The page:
What Can You Eat or Not Eat During Pregnancy
At no other time in life is nutrition as important as during a pregnancy. Although you’re eating for two, that doesn’t mean you can go overboard. Plan your pregnancy diet for a smoother and healthier motherhood journey!
LOW-FAT & HI-PROTEIN FOOD
Protein is vital for your baby’s growth and development.
- Lean meat and fish are commonly chosen
as sources of protein among pregnant moms.
TIPS: Opt for plant-based protein with no genetic modification (non-GMO), low in fat, no cholesterol and comes with a low glycemic index such as soy milk.
You need additional multivitamins and minerals to ensure a healthy pregnancy. If you’re unable to consume whole foods regularly, consider supplementing your diet to close nutritional gaps.
- Choose food high in nutrients such as B vitamins, calcium and iron.
- Try spinach, yoghurt, eggs, dairy, nuts and seeds.
Starchy food is your main source of carbohydrate, which provides your body with energy and keep you moving.
- Choose healthy starchy foods such as wholegrain bread, brown rice and potatoes.
- It also provides energy and offers fibre for healthier bowel movements!
FRUITS AND VEGETABLES
Munch away with these nutritious high-fibre foods!
- Packed with vitamins, minerals and fibre, get plenty of fruits and vegetables into your diet!
- High-fibre and water content help to keep constipation at bay too.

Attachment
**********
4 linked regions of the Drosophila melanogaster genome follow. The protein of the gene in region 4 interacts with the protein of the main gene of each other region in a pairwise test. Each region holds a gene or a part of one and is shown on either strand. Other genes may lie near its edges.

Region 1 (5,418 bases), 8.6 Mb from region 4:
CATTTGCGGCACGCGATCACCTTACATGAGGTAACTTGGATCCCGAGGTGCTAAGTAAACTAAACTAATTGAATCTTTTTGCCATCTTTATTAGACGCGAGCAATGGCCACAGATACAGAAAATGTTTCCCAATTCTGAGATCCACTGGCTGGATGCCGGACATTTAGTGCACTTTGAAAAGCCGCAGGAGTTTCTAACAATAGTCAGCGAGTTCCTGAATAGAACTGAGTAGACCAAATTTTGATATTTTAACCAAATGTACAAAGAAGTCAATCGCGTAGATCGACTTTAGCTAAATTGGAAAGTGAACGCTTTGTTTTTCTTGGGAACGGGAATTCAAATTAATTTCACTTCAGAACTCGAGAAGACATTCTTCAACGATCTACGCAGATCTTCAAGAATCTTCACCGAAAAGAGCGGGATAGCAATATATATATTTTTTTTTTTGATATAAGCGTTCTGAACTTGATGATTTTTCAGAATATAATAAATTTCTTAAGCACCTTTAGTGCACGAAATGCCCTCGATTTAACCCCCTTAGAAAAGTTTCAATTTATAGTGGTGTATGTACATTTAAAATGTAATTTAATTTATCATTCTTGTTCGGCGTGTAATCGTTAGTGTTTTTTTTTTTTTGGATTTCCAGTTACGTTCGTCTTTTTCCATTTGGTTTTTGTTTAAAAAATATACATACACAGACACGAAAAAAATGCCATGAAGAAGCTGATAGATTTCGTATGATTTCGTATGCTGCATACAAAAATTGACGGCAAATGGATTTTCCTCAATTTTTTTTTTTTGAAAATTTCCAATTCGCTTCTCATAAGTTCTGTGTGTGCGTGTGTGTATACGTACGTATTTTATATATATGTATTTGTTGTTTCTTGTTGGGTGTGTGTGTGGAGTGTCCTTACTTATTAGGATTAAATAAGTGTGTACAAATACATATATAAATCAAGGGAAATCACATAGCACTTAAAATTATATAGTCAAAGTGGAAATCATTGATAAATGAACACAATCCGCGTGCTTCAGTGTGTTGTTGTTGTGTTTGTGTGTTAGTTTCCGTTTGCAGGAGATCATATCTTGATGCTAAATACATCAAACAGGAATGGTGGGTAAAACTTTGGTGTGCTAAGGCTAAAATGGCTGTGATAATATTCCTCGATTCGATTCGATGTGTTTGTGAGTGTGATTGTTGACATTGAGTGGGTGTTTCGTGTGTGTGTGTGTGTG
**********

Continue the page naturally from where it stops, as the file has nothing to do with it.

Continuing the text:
FISH AND SEAFOOD
Fish and seafood are good sources of low-fat protein. However, some fish are high in mercury which are dangerous to pregnant moms.
- Mercury causes brain, hearing and vision problem in the baby.
- Choose your fish wisely and avoid raw fish.
- Limit intake of fish to 340g per week.
TIPS: Supplement to close nutritional gap by choosing pharmaceutical-grade omega-3 essential fatty acids, featuring a proprietary triple step molecular distillation process to remove harmful impurities.
SUGARY AND FATTY FOOD
You may have cravings for certain food especially sweet and high fat food. Beware as it:
- Increases gestational diabetes (diabetes during pregnancy) risk.
- Causes unnecessary weight gain. It is never too late to start limiting foods
high in sugar or/and fats such as fried food, donuts, chocolate, ice-cream etc
Avoid caffeine as it causes the following:
- Side effects such as problems with sleeping, anxiety, nervousness, irritability, and irregular heartbeats.
- Too much caffeine might contribute to complications such as premature baby, smaller-sized baby or even lead to birth defects.
Avoid alcohol completely during pregnancy.
- Alcohol affects fetus development which could result in smaller-sized baby with possible birth defects such as abnormal facial features and learning problems.